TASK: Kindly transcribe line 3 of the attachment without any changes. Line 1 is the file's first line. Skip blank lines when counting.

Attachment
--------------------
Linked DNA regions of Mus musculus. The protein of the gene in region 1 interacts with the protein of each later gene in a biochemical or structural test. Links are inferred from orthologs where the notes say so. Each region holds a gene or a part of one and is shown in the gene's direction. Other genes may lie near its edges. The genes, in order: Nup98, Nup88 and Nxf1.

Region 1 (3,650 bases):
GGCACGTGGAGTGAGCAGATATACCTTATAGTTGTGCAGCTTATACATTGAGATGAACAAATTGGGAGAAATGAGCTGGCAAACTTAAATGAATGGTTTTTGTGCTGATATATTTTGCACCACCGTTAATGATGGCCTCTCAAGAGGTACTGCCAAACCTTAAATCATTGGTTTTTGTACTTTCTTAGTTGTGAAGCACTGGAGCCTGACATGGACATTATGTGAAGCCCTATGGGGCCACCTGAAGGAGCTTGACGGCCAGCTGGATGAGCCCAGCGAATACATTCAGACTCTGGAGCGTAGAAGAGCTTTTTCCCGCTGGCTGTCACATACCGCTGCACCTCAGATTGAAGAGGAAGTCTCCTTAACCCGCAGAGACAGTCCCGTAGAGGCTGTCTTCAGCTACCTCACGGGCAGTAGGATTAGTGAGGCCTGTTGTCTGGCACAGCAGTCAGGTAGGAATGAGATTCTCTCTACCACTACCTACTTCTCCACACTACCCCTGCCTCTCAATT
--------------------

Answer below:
GGCACGTGGAGTGAGCAGATATACCTTATAGTTGTGCAGCTTATACATTGAGATGAACAAATTGGGAGAAATGAGCTGGCAAACTTAAATGAATGGTTTTTGTGCTGATATATTTTGCACCACCGTTAATGATGGCCTCTCAAGAGGTACTGCCAAACCTTAAATCATTGGTTTTTGTACTTTCTTAGTTGTGAAGCACTGGAGCCTGACATGGACATTATGTGAAGCCCTATGGGGCCACCTGAAGGAGCTTGACGGCCAGCTGGATGAGCCCAGCGAATACATTCAGACTCTGGAGCGTAGAAGAGCTTTTTCCCGCTGGCTGTCACATACCGCTGCACCTCAGATTGAAGAGGAAGTCTCCTTAACCCGCAGAGACAGTCCCGTAGAGGCTGTCTTCAGCTACCTCACGGGCAGTAGGATTAGTGAGGCCTGTTGTCTGGCACAGCAGTCAGGTAGGAATGAGATTCTCTCTACCACTACCTACTTCTCCACACTACCCCTGCCTCTCAATT